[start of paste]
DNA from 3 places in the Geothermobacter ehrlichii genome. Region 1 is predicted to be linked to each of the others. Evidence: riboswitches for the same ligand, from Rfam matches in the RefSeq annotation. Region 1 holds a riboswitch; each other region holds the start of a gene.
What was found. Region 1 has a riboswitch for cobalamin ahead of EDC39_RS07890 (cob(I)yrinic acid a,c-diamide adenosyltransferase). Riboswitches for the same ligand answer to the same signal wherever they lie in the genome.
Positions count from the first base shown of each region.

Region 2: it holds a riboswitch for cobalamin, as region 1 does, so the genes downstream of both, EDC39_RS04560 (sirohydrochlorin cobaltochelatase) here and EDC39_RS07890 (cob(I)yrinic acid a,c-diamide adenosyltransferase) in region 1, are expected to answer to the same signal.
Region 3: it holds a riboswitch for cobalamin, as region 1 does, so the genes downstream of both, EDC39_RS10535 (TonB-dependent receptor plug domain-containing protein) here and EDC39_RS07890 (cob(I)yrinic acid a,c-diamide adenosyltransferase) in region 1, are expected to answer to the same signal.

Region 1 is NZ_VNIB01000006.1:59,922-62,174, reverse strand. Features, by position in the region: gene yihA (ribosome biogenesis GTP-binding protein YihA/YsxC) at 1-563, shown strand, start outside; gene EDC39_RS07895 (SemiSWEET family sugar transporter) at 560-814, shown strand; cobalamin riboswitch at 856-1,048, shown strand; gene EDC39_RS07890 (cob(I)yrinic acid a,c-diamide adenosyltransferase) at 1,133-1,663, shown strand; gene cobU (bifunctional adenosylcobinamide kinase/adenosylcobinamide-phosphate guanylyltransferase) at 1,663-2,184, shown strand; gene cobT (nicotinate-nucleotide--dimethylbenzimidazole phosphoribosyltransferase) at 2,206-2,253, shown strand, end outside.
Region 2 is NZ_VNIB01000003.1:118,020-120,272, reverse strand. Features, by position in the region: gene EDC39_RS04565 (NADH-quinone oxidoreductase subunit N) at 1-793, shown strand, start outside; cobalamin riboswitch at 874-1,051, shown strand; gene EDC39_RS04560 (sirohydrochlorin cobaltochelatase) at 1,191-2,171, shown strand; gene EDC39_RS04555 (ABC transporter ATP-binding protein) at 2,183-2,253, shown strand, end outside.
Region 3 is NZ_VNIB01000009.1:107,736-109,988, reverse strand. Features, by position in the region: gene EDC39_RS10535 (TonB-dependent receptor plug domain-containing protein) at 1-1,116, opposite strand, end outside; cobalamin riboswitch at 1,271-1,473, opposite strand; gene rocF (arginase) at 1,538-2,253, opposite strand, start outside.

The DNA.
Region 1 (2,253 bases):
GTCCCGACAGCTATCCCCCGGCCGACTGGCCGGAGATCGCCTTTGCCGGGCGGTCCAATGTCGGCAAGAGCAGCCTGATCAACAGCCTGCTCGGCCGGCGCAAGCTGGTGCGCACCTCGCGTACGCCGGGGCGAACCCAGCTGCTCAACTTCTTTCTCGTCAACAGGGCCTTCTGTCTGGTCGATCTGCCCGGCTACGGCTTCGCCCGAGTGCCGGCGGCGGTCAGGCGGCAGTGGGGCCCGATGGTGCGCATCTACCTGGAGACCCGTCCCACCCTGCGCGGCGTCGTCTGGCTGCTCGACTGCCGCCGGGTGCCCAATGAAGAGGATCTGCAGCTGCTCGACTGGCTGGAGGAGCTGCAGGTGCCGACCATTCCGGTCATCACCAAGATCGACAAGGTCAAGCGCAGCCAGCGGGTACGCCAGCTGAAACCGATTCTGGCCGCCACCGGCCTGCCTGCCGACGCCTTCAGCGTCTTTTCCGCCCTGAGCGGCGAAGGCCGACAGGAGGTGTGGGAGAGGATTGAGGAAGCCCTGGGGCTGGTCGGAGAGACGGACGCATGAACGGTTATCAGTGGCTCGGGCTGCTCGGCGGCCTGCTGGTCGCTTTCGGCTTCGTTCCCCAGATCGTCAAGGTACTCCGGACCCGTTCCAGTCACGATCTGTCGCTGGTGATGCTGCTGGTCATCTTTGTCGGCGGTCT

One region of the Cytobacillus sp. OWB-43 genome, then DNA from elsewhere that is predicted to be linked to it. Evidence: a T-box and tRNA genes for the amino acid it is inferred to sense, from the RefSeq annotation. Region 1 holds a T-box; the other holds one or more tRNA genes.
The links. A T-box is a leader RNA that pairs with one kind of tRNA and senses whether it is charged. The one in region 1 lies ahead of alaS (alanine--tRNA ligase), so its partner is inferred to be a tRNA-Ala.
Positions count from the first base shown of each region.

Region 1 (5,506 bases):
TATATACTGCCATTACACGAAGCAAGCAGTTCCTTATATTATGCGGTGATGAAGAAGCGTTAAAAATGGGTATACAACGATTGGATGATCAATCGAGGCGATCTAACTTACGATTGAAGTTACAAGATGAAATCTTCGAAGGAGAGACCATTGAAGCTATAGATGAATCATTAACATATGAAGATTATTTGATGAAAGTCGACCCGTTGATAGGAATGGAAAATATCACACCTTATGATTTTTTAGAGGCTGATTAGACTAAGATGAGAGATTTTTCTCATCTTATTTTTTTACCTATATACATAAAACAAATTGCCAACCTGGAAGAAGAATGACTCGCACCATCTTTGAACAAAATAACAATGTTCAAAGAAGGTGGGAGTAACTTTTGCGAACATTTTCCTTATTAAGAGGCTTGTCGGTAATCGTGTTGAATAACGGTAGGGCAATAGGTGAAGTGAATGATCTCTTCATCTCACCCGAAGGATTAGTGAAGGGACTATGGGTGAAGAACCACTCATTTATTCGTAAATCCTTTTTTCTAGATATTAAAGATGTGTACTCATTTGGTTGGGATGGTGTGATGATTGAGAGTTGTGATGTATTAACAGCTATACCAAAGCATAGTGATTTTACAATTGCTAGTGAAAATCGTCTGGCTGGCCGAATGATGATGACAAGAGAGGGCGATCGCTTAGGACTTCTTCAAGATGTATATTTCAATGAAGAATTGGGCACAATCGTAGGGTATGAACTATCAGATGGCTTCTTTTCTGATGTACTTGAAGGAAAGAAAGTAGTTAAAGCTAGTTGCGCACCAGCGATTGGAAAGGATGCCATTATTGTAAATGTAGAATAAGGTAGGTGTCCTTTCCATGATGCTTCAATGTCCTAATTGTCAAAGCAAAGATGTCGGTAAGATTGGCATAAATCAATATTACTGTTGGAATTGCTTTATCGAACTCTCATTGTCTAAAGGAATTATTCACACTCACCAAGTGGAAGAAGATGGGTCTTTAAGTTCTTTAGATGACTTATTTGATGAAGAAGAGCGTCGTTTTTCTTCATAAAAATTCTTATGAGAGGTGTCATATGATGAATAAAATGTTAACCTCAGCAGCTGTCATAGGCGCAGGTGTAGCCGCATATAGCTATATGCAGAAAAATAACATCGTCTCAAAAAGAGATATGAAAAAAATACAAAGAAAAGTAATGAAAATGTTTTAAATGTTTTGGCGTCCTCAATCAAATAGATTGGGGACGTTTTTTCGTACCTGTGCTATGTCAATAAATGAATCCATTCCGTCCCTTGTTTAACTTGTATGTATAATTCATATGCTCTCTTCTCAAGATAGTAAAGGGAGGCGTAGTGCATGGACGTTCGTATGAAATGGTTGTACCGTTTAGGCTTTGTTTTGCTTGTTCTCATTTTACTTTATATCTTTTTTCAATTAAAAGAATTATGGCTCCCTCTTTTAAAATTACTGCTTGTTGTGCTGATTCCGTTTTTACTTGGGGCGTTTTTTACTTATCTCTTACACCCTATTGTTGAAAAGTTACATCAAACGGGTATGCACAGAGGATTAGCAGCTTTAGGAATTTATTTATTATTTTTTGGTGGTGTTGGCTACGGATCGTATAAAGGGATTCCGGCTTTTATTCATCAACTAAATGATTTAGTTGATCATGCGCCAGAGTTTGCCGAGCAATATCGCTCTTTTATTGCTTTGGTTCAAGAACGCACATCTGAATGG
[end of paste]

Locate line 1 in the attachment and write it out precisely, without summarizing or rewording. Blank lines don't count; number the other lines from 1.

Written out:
DNA from 3 places in the Geothermobacter ehrlichii genome. Region 1 is predicted to be linked to each of the others. Evidence: riboswitches for the same ligand, from Rfam matches in the RefSeq annotation. Region 1 holds a riboswitch; each other region holds the start of a gene.